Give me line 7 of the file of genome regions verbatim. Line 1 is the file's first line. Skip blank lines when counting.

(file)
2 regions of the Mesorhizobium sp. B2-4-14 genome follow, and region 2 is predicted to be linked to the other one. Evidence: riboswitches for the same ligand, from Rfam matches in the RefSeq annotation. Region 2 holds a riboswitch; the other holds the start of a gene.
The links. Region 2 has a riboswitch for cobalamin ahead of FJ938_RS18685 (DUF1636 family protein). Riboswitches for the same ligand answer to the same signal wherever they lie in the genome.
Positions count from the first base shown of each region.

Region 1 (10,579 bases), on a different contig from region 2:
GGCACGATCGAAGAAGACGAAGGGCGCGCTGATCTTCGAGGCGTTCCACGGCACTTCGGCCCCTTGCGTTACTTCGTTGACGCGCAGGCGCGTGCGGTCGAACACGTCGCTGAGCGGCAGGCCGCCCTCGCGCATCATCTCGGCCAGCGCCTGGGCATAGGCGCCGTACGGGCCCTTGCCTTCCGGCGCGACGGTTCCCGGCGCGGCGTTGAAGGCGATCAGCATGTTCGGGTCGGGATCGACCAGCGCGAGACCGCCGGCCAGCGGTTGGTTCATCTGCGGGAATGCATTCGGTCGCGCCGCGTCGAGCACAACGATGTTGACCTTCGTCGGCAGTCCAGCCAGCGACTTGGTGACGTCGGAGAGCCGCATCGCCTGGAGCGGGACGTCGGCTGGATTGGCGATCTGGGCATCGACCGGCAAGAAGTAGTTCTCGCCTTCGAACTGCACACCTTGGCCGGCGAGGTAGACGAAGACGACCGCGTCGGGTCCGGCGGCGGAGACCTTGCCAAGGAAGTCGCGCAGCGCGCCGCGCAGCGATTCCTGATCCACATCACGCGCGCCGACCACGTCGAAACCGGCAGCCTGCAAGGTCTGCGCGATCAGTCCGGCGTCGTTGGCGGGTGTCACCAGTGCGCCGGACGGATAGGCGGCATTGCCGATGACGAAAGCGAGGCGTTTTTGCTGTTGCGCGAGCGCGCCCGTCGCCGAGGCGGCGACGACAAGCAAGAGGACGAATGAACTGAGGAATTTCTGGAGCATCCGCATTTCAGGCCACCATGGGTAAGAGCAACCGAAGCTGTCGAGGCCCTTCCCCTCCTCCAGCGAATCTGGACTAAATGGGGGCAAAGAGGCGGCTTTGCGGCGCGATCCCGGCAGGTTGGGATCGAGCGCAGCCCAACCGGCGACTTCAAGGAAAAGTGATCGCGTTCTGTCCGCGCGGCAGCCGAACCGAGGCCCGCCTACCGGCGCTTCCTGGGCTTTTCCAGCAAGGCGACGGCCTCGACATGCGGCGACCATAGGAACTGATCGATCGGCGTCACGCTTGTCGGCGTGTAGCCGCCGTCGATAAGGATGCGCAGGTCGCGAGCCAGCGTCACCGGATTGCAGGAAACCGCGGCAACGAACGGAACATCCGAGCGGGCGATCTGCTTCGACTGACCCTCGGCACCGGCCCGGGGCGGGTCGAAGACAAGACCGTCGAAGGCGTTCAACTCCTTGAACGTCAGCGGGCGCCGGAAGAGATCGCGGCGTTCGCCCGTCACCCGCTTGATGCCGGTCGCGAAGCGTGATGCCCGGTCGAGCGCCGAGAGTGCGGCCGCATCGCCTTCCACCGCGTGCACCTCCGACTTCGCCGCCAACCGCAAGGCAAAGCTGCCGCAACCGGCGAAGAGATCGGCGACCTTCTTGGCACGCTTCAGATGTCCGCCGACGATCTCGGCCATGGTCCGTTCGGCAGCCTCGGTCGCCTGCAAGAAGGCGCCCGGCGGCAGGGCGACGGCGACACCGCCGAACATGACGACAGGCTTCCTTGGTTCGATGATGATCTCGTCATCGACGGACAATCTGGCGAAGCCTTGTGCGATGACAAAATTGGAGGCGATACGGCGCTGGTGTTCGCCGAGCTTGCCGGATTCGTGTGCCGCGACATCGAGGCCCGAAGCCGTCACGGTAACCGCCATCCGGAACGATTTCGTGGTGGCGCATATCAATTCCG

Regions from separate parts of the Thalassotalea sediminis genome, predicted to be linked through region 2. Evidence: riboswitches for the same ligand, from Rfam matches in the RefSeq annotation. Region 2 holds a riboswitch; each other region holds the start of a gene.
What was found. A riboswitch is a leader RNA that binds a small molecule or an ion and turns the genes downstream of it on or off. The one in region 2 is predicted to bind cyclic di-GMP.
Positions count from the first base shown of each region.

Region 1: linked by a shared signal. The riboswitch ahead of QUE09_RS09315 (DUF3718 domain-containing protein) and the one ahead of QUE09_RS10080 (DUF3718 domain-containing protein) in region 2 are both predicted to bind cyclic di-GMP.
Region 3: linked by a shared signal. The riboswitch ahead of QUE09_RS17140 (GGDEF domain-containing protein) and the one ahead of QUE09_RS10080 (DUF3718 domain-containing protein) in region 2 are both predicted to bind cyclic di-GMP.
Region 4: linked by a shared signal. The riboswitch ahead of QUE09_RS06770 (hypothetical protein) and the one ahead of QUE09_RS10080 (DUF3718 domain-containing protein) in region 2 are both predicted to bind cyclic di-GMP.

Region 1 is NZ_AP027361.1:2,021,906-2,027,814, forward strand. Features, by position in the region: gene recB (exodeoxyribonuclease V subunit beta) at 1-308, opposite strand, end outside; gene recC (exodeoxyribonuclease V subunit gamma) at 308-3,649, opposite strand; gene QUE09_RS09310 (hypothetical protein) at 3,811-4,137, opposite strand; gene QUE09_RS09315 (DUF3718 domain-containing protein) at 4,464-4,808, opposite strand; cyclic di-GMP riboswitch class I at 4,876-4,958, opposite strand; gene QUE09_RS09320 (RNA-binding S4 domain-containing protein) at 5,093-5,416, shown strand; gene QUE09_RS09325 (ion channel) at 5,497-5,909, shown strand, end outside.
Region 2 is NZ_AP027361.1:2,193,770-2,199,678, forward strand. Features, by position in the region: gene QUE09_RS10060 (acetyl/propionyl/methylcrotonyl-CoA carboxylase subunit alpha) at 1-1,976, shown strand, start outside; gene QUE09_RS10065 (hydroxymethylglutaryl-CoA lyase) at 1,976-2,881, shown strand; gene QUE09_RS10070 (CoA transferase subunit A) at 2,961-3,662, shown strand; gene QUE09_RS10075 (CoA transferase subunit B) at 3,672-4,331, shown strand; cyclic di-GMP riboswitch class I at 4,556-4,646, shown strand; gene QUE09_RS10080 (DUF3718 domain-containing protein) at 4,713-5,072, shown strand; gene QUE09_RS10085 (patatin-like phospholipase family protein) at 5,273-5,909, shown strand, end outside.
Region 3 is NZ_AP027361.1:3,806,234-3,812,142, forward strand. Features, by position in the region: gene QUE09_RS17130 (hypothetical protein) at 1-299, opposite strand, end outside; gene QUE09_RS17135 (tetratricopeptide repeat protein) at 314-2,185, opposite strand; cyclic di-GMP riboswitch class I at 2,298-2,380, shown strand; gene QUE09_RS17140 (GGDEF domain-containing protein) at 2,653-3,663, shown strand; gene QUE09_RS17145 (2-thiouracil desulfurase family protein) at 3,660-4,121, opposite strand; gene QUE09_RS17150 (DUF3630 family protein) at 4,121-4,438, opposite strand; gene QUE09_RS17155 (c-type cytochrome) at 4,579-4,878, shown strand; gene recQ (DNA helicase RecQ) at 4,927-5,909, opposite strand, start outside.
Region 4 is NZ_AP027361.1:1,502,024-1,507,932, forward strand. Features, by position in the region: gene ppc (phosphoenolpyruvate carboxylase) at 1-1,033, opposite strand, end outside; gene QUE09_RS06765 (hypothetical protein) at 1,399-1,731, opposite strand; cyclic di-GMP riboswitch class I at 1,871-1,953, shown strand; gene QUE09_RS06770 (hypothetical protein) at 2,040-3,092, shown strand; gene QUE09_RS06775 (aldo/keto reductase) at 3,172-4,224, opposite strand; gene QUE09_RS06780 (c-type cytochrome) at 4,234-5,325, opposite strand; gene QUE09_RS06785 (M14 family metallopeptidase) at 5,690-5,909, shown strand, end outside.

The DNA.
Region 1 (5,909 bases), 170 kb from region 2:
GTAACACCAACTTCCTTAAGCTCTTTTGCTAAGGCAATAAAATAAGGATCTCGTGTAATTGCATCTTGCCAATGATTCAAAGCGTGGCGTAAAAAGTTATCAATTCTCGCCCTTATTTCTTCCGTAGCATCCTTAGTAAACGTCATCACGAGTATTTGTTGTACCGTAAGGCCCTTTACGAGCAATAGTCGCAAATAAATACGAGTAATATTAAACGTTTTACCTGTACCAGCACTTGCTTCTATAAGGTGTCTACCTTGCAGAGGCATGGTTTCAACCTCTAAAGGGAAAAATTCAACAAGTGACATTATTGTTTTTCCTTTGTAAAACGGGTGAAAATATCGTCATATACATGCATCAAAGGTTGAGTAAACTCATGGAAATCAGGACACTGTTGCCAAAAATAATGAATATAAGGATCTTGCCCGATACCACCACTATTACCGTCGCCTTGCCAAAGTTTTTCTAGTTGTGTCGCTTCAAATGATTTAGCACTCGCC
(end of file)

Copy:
What was found. A riboswitch is a leader RNA that binds a small molecule or an ion and turns the genes downstream of it on or off. The one in region 2 is predicted to bind cyclic di-GMP.